1 shot dead at Iran’s consulate in Pakistan

Security fears rise as military moves against Taliban

A man cried yesterday after the slaying of a Pakistani working at the Iranian Consulate in Peshawar, Pakistan. A man cried yesterday after the slaying of a Pakistani working at the Iranian Consulate in Peshawar, Pakistan.
(Fayaz Aziz/Reuters
By Riaz Khan
Associated Press / November 13, 2009

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PESHAWAR, Pakistan - Gunmen killed a Pakistani working at the Iranian Consulate in the northwestern city of Peshawar yesterday, adding to security fears in the country as it presses an offensive against the Taliban along the nearby Afghan border.

No group claimed responsibility for the attack, which occurred amid tensions between Pakistan and Iran over Tehran’s allegations that Pakistani intelligence agents had a role in a deadly suicide bombing last month in Iran.

The attackers opened fire on Abul Hasan Jaffri while he was in a car near his home in a central part of Peshawar, said a police official, Mohammad Kamal. Jaffri, who was the director of public relations at the consulate, died at a military hospital.

The gunmen escaped.

Iran is mostly Shi’ite Muslim, as was Jaffri. Pakistan’s Shi’ite minority has often been targeted by Sunni Muslim militants like the Taliban and Al Qaeda, which believe they are infidels. An Iranian diplomat in Peshawar was abducted in November 2008. His whereabouts are unknown.

The head of Al Qaeda in the Arabian Peninsula released an audio message on the Web earlier this week denouncing Shi’ites, especially Iranians, calling them some of the greatest enemies of Sunnis.

In the 1980s, Iran was accused of funding radical Shi’ite groups in Pakistan and later supporting forces fighting the Taliban in neighboring Afghanistan. The Taliban responded by killing several Iranian diplomats in northern Afghanistan in 1998.

In Pakistan, Taliban militants are waging a war against the government because they deem it un-Islamic and are angry about its alliance with the United States. The insurgency began in earnest in 2007, and attacks have grown more frequent since the army launched an offensive in mid-October against the Taliban’s main stronghold in South Waziristan.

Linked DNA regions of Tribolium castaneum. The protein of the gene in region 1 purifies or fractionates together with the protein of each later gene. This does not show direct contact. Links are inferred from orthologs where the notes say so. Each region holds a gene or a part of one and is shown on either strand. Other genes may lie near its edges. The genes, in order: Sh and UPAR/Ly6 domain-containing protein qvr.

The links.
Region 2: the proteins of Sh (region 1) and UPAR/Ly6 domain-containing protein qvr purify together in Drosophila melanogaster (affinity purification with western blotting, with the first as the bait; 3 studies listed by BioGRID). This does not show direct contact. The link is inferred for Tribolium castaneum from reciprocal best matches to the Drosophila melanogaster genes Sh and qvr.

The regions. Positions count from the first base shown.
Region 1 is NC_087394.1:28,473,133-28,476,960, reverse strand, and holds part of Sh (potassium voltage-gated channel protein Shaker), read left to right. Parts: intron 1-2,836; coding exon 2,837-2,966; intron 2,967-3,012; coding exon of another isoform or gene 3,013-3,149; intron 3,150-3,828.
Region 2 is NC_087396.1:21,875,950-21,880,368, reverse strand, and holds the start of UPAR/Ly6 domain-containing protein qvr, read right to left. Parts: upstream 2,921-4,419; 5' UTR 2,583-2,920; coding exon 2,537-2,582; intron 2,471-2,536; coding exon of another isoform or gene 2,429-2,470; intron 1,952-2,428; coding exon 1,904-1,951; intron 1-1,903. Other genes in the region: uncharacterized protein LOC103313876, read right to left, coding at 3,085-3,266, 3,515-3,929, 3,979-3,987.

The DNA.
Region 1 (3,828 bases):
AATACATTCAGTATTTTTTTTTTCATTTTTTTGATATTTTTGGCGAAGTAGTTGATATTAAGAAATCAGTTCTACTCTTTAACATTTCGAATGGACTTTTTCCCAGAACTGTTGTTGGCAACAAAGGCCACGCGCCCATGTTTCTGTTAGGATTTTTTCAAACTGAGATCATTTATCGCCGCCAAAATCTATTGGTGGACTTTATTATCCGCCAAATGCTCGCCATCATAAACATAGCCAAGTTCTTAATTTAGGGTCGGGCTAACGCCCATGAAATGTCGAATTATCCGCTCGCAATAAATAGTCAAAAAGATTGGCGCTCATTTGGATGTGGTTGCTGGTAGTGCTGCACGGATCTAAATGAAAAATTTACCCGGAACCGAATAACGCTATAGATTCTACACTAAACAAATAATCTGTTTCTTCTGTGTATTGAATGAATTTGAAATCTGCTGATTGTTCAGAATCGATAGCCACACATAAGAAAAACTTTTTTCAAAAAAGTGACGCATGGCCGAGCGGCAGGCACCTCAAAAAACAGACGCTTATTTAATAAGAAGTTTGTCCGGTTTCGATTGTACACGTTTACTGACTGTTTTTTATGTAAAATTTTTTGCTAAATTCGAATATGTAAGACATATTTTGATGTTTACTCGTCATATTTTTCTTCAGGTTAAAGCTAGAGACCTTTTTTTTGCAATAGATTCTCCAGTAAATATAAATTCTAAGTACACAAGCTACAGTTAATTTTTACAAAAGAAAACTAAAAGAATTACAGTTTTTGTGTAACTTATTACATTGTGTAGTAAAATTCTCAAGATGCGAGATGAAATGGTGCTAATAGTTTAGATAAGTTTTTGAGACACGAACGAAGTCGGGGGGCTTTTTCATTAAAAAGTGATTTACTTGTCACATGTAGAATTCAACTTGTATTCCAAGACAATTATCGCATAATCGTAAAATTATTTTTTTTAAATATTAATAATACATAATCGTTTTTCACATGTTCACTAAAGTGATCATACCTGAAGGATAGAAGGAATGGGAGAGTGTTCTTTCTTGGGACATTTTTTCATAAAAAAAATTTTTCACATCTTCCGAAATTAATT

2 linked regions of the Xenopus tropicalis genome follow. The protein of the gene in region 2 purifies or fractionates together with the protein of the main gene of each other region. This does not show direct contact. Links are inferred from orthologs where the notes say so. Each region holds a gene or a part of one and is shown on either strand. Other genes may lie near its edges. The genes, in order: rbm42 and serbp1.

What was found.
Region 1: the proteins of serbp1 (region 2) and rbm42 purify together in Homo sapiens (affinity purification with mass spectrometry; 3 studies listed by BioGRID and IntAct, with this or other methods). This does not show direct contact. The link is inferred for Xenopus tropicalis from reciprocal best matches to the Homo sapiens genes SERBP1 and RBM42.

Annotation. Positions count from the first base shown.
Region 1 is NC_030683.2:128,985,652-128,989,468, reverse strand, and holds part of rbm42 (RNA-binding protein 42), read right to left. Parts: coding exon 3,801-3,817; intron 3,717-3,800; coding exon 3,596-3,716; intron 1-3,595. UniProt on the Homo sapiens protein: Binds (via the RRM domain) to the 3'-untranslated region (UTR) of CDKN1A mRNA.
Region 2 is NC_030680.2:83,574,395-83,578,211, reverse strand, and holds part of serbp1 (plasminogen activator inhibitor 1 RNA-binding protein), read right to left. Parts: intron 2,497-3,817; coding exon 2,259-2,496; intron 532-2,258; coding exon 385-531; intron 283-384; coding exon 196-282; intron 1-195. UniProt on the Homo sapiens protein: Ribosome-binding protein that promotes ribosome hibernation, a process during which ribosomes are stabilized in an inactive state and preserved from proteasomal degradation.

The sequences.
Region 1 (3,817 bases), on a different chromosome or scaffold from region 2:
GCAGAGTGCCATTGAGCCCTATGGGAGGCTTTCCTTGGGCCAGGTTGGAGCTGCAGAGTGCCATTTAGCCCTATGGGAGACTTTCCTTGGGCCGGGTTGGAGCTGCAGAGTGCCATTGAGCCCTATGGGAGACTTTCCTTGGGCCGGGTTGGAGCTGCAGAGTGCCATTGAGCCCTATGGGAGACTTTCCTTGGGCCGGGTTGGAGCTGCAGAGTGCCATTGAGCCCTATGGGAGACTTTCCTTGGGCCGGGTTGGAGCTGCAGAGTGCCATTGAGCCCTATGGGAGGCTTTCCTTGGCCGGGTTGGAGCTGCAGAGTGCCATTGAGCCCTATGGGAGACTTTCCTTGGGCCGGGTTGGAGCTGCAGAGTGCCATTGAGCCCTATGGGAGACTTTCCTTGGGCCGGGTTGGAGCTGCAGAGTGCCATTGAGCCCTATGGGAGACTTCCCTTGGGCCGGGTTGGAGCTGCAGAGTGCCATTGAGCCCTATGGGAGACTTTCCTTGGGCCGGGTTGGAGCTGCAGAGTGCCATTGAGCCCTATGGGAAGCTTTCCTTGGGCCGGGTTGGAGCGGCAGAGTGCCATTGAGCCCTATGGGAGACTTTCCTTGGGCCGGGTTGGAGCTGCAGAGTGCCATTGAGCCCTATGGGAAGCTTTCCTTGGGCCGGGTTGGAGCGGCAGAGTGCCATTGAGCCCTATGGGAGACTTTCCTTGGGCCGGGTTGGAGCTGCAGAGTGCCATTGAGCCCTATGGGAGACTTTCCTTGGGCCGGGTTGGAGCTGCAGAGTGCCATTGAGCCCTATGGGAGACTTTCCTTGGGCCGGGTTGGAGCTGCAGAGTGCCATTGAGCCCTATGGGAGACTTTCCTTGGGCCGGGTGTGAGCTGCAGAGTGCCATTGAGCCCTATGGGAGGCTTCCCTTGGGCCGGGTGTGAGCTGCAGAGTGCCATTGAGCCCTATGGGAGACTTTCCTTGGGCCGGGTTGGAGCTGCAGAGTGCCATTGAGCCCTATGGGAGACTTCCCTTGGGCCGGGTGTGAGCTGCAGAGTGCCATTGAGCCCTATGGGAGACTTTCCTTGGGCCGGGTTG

The latest fighting in South Waziristan killed 22 militants and five soldiers, the army said in a statement yesterday. The information is nearly impossible to verify independently because Pakistan has blocked access to the battle zone.

Analysts believe many militants have fled South Waziristan rather than stay to fight the army. Police arrested seven suspected Taliban militants yesterday in the southern city of Karachi who came from the tribal area. Authorities confiscated suicide vests and some 660 pounds of explosives from the men, said Karachi’s police chief, Waseem Ahmed.

Areas in and around Peshawar have experienced the brunt of militant attacks following the start of the army offensive. A car bomb exploded in a market in Peshawar at the end of October, killing at least 112 people in the deadliest attack in Pakistan in more than two years.

Even before the recent army offensive, Peshawar was a scene of significant militant violence.

In 2008, gunmen ambushed a car carrying the Afghan consul toward his home in Peshawar, killing the driver and abducting the envoy, who had recently been selected as the next ambassador to Pakistan. His fate remains unclear.

Suspected militants also killed a US aid worker there last year and opened fire on a car carrying the top US diplomat there.

The US Embassy in Pakistan condemned yesterday’s slaying, saying it represented an effort “by extremists hoping to isolate Pakistan from its supporters in the international community.’’

Tehran, too, expressed its disgust, calling the killing a “terrorist and inhuman act.’’ A spokesman for Iran’s Foreign Ministry, Ramin Mehmanparast, urged Pakistani officials to find and punish the attackers and to provide more protection to diplomatic buildings.